COVID-19 Op-ed

The most affected people and communities at the heart and start of the Covid-19 crisis response

Patricia MirandaPatricia Miranda is the Policy Advocacy Lead of Oxfam Pilipinas. Oxfam is an international confederation of 20 organizations working together with partners and local communities in more than 90 countries. Oxfam has been working in the Philippines for 30 years to address poverty’s underlying causes through its various programs on economic justice, conflict transformation, gender justice, and humanitarian response. See:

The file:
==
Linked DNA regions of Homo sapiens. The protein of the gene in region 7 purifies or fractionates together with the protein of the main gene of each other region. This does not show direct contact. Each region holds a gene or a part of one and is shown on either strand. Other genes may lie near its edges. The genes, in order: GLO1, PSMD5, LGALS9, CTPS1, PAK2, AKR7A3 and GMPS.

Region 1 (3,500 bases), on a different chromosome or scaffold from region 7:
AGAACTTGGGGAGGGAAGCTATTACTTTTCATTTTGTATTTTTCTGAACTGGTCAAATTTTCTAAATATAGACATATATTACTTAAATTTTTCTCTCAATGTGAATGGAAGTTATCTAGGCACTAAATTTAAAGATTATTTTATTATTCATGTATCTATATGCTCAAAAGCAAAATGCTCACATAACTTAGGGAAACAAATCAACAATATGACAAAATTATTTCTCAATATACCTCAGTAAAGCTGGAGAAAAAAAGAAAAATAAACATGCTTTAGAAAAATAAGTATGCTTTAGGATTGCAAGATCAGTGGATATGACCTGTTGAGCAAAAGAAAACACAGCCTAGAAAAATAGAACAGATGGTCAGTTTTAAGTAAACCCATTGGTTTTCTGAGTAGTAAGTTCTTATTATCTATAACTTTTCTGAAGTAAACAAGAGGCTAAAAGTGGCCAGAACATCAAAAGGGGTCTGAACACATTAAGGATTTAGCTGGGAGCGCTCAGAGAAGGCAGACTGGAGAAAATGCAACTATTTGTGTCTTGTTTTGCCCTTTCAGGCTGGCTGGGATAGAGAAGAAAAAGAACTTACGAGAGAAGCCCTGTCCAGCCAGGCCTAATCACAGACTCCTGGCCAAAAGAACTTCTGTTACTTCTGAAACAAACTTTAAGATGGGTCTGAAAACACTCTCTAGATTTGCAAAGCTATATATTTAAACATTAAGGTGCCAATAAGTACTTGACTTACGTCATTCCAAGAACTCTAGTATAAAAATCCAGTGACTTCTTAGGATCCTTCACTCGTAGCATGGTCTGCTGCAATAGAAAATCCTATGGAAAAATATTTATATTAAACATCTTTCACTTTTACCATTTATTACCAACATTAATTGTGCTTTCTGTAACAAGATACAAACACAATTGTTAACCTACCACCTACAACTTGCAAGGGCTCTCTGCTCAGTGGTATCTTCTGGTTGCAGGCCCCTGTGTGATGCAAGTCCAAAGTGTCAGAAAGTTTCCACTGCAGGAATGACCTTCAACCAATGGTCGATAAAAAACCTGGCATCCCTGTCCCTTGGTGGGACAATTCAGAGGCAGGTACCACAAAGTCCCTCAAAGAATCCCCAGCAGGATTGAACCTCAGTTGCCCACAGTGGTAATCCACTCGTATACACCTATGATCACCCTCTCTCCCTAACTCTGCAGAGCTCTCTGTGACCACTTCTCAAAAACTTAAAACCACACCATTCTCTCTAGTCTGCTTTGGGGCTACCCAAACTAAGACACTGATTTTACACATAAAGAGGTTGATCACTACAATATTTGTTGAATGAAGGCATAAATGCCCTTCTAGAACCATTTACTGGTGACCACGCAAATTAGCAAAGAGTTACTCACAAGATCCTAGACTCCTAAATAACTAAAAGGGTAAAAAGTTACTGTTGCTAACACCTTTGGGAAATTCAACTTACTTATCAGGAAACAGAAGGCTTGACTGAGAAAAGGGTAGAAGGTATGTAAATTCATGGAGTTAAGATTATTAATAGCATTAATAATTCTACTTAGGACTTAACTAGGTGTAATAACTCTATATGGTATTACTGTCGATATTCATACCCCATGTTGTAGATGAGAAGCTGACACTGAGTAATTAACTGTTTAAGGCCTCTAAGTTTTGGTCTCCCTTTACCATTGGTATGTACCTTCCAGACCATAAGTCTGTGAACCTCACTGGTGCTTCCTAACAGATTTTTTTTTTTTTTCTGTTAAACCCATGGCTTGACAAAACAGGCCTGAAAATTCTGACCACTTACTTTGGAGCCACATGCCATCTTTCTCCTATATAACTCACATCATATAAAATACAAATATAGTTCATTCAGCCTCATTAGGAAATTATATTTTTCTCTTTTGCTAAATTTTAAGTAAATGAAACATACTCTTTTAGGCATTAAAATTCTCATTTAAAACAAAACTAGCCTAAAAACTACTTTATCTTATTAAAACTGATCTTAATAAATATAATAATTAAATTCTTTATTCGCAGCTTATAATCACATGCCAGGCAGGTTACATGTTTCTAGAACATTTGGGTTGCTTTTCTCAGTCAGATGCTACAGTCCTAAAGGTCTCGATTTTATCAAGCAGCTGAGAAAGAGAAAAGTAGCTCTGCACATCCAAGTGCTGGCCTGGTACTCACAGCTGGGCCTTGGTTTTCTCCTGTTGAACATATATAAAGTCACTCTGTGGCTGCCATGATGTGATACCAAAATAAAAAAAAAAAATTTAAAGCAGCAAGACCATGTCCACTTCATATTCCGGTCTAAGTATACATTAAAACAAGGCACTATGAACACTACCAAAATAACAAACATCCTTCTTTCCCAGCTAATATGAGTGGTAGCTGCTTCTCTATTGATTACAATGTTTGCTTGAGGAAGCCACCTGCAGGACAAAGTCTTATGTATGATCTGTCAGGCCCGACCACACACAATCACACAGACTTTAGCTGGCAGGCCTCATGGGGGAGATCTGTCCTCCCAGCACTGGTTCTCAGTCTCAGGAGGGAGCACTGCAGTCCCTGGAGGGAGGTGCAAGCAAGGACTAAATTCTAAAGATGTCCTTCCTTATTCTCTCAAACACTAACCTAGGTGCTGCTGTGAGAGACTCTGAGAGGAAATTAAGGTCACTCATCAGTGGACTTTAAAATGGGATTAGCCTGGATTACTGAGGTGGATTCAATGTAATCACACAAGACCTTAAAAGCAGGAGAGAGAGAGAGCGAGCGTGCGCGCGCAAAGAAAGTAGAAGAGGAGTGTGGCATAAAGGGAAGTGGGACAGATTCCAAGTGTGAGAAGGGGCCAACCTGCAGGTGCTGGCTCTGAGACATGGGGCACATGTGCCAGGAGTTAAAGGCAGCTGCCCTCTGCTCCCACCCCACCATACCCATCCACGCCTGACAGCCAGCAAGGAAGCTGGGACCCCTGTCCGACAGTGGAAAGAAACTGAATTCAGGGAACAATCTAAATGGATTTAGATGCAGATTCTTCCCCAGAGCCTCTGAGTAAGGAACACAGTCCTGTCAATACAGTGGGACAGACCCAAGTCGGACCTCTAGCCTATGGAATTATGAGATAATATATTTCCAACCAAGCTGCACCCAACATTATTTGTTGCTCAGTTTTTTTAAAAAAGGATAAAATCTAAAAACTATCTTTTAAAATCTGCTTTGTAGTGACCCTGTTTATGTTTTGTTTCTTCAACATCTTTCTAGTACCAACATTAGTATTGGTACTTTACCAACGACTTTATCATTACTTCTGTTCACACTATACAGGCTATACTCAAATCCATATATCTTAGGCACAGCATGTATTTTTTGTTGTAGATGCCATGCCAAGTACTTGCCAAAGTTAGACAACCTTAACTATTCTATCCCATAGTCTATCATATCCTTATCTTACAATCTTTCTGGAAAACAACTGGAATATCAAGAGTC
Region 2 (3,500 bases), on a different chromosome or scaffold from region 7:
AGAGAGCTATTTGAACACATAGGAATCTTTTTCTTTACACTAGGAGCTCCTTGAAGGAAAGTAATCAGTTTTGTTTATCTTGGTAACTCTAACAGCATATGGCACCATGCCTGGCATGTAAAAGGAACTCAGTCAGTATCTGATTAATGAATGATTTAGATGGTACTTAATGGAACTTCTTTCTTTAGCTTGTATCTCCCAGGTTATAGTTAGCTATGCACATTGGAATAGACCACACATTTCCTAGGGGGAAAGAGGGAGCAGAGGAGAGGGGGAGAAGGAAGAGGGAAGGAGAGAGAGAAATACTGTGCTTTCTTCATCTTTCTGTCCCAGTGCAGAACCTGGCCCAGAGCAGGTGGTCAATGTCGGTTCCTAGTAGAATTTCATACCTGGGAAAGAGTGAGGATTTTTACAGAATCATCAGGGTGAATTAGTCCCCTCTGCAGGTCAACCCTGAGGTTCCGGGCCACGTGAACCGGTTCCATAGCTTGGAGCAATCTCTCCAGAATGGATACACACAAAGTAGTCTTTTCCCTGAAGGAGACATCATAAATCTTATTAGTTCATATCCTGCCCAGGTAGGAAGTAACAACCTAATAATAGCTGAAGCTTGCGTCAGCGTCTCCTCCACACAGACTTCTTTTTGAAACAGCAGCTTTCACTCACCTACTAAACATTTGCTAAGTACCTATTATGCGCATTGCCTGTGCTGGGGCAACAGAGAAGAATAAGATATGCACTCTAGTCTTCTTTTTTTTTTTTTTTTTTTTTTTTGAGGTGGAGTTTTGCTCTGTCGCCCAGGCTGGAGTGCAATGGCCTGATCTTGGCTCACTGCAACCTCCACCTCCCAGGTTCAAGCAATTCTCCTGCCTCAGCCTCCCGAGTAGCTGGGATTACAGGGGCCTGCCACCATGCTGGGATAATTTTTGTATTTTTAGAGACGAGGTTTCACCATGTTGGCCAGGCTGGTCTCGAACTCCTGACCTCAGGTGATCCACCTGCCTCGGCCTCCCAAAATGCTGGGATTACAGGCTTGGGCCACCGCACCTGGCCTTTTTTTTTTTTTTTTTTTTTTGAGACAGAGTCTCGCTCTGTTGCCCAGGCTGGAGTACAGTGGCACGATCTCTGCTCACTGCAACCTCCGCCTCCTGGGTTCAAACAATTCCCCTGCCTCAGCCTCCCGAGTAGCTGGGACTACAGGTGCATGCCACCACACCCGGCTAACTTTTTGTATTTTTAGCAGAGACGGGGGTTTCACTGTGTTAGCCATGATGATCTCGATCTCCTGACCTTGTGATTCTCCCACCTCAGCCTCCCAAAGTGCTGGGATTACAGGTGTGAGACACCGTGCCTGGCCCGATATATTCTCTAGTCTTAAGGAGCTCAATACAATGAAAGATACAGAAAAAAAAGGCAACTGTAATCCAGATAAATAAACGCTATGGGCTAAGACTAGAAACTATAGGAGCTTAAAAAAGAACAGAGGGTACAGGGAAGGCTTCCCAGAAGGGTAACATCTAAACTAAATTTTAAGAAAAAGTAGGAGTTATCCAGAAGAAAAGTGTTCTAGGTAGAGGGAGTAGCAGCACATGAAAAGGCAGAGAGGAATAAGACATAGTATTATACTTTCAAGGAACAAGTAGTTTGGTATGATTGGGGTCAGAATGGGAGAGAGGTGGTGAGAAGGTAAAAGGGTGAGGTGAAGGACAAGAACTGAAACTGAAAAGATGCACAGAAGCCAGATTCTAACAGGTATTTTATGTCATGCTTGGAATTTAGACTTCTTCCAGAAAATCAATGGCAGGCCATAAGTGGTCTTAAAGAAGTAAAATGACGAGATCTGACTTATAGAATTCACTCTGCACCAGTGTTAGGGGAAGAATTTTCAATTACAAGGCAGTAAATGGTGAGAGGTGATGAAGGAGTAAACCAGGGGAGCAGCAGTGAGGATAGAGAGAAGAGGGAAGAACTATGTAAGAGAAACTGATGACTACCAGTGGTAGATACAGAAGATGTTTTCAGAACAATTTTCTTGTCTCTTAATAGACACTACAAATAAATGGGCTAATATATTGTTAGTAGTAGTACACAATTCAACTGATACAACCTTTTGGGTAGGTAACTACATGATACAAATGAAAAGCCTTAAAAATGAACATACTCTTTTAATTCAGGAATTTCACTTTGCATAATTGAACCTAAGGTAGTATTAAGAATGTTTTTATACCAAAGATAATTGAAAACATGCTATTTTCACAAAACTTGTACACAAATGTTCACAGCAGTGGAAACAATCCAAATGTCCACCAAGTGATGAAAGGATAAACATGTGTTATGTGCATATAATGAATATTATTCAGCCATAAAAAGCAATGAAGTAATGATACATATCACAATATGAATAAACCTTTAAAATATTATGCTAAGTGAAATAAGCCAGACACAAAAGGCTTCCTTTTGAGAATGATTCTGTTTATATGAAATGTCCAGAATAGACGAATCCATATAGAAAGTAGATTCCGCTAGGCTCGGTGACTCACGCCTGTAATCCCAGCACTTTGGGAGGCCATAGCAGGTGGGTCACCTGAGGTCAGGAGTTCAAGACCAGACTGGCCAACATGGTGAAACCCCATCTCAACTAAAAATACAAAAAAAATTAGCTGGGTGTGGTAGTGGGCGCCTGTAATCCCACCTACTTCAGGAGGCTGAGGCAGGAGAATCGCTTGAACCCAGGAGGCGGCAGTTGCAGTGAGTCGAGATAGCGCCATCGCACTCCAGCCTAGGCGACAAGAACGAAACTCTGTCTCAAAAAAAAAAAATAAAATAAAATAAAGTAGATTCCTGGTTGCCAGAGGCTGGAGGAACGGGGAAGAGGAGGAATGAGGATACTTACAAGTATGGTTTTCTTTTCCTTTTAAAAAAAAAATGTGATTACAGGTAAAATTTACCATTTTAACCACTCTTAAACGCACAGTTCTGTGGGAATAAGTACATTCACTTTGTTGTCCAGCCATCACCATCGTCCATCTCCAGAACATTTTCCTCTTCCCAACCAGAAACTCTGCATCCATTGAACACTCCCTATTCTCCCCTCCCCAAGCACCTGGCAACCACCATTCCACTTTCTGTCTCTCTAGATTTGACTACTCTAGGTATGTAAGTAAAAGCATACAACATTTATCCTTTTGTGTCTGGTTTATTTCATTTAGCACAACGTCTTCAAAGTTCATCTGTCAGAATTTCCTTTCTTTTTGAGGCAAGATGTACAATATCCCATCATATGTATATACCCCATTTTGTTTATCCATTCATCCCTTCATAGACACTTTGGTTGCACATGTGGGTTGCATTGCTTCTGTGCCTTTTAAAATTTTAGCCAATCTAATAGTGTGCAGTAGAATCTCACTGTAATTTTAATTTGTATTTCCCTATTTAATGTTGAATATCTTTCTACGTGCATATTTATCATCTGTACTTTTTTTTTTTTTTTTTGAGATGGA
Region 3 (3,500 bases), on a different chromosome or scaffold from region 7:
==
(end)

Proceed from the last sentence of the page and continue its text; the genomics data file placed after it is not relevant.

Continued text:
The Philippines has had one of the “strictest and longest” domestic containment measures to address Covid-19 (Armas 2020). Almost seven months on, this unenviable title continues amid curfews, limited public transportation, additional roadblocks, checkpoints, social media monitoring by the police (Liboro 2020), and additional police deployments in business districts (Caliwan 2020). Despite (or, arguably, because of) these measures, the Philippines still has the highest Covid-19 incidence in Southeast Asia based on data from Johns Hopkins University and Southeast Asian Health Ministries (2020). The Lancet, an international medical journal, has given the Philippines a dismal ranking of 66 out of 91 countries in terms of measures to suppress the spread of the disease (Sachs et al. 2020).While wartime rhetoric, including calls for ‘obedience,’ have been used to justify draconian Covid-19 strategies (Aguilar 2020; Santamaria 2020), there is plenty of evidence in the Philippines and elsewhere in the region that highly securitized responses to this multi-dimensional public health crisis deters health-seeking behavior due to stigmatization and fear of punishment for actual, or even perceived, violations (see Abo and Ayao 2020; Barredo 2020; Catolico 2020). Narratives of people and communities’ lived experiences in Southeast Asia show that militarized responses are not just harmful, but deadly in contexts where there are pre-existing social inequalities and weak socio-economic and legal safeguards (Barredo 2020; Chen 2020; Miranda and Angkaya-Kuhutan 2020).Leveraging local mechanisms and interventionsIn the Philippines, the pandemic comes at the heels of several humanitarian emergencies, including earthquakes, typhoons, a volcanic eruption, and ongoing armed conflict in the southern Philippines. In May 2020, Oxfam Pilipinas, together with 21 organizations, conducted a Covid-19 rapid gender assessment (RGA) survey among 900 respondents from urban poor and rural communities in the Philippines across six administrative regions. Sixty percent of the respondents reported that Covid-19 had negative impacts on their incomes and their mobility. The RGA results showed that vulnerable women and girls have been negatively impacted the most as they put in additional hours of unpaid care work in contexts worsened by humanitarian responses that are not gender-responsive. The findings affirm that women living in poverty are particularly hit the hardest by health emergencies and humanitarian crises (Ampilan 2020; Aranas 2020).The RGA results also confirm that communities (see Niederberger et al. 2019), not the police or armed forces, can play a much more significant role in the rights-based and health-focused containment, control, prevention, and management of COVID-19. For example, 80% of the RGA respondents confirmed that it is easiest to access the barangay (village) health center and secure health-related information. The majority of the respondents also reported that barangay-level interventions had provided food, medicines, and livelihoods. On the other hand, national and municipal agencies provided short-term support of food and medicines only (Kindipan-Dulawan & Esturas, 2020).Respondents have also explicitly identified barangay processes as a more trustworthy response to violence against women and girls compared to other municipal or national mechanisms. Further, 40% percent of the respondents also said that they would report gender-based violence to barangay authorities or leaders, while only 26% said they would report to the police (Dulawan & Esturas, 2020).Mobilize communities, not the military These findings matter. Affected communities are experts on their specific contexts, and their perspectives and insights are crucial to developing sustainable and feasible long-term solutions. Barangay or village leaders and health workers will be better equipped to identify and understand their community’s shared norms and values. This, in turn, may help improve response strategies, allow for context-sensitive risk mitigation, and strengthening community resilience during emergencies and crises (see Ampilan 2020; Niederberger et al. 2019).A rights-based approach (as opposed to a securitized or militarized approach) to health requires that policies and programs, and their implementation, must place the needs of those furthest behind first to achieve fundamental equity. This principle has been echoed in the 2030 Agenda for Sustainable Development and Universal Health Coverage. Together with 192 other states, including all ASEAN member states, the Philippines committed to achieving the Sustainable Development Goals by 2030, which includes ensuring universal health coverage and access to safe and effective medicines and vaccines.Interrogating ‘resilience’While it may be true that extraordinary collective efforts are needed in these extraordinary times, response actions should not lead to diminishing the dignity and agency of affected communities who are dealing with multiple threats and risks alongside Covid-19. Therefore, it is vital to interrogate how ‘resilience’ is framed and claimed, especially when weaponized to justify the use of force. Resilience narratives cannot be genuine if used to silence those who are suffering or unable to cope or to erase the stories of those who do not survive the pandemic. Further, depictions of ‘resilience’ should not reinforce gender stereotypes or gendered inequalities, or be used as a cover-up for disaster governance accountability gaps.A ‘better normal,’ which indicates a vastly different way of doing things, has been the clarion call among civil society groups and advocates pushing for a healthy, equitable, sustainable, feminist future in the Philippines (Oxfam Pilipinas et al. 2020) This, however, can only be achieved when the most affected people and communities are at the heart and start of all decisions and response actions that affect them.References Abo, Noraida, and Abie Ayao. 2020. “The New Humanitarian | After Ceasefire Failures, Mindanao’s Displaced Women and Girls Are Caught between Conflict and Coronavirus.” Retrieved September 24, 2020 (, Krissy. 2020. “Duterte: Lockdowns, Public Obedience Helped Flatten PH’s COVID-19 Curve.” INQUIRER.Net, September 7. Retrieved September 24, 2020 (, Duoi. 2020. “Communities at the Frontlines of Beating COVID-19.” SHAPE-SEA. Retrieved September 24, 2020 (, Mark Vincent. 2020. “Reducing the Weight on Women’s Shoulders.” Retrieved September 24, 2020 (, Sara Gomez. 2020. “At Six Months, Manila Enters World’s Longest COVID-19 Quarantine.” Agencia EFE, September 15.Barredo, Joel Mark. 2020. “Problematizing the Securitization of Covid-19 in Southeast Asia: A Necessary Step Towards an Inclusive, Rights-Centred Normal.” SHAPE-SEA. Retrieved September 24, 2020 (, Christopher Lloyd. 2020. “Police Visibility Assured as More Businesses Reopen Tuesday.” Philippine News Agency, August 31. Retrieved September 24, 2020 (, Gianna Francesca. 2020. “From ‘Very Important Politicians’ to ‘Very Insinuating Patients.’” SHAPE-SEA. Retrieved September 24, 2020 (, Lili. 2020. “Securitization of COVID-19 In Timor-Leste: A Gender Perspective.” SHAPE-SEA. 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Retrieved September 24, 2020 (*).Oxfam Pilipinas, Action for Economic Reforms, Social Watch Philippines, and National Rural Women Coalition. September 2020. “A Better Normal: Civil Society Reflections on Covid-19.” Podcast.Sachs, Jeffrey D., Salim Abdool Karim, Lara Aknin, Joseph Allen, Kirsten Brosbøl, Gabriela Cuevas Barron, Peter Daszak, María Fernanda Espinosa, Vitor Gaspar, Alejandro Gaviria, Andy Haines, Peter Hotez, Phoebe Koundouri, Felipe Larraín Bascuñán, Jong-Koo Lee, Muhammad Pate, Paul Polman, Srinath Reddy, Ismail Serageldin, Raj Shah, John Thwaites, Vaira Vike-Freiberga, Chen Wang, Miriam Khamadi Were, Lan Xue, Min Zhu, Chandrika Bahadur, Maria Elena Bottazzi, Yanis Ben Amor, Lauren Barredo, Ozge Karadag Caman, Guillaume Lafortune, Emma Torres, Ismini Ethridge, and Juliana G. E. Bartels. 2020. “Lancet COVID-19 Commission Statement on the Occasion of the 75th Session of the UN General Assembly.” The Lancet 0(0). doi: 10.1016/S0140-6736(20)31927-9.Santamaria, Bryan Thomas. 2020. “A Dangerous Message: Problematic Implications of the Military Responses to COVID-19 in the Philippines – SHAPE-SEA.” SHAPE-SEA. Retrieved September 24, 2020 (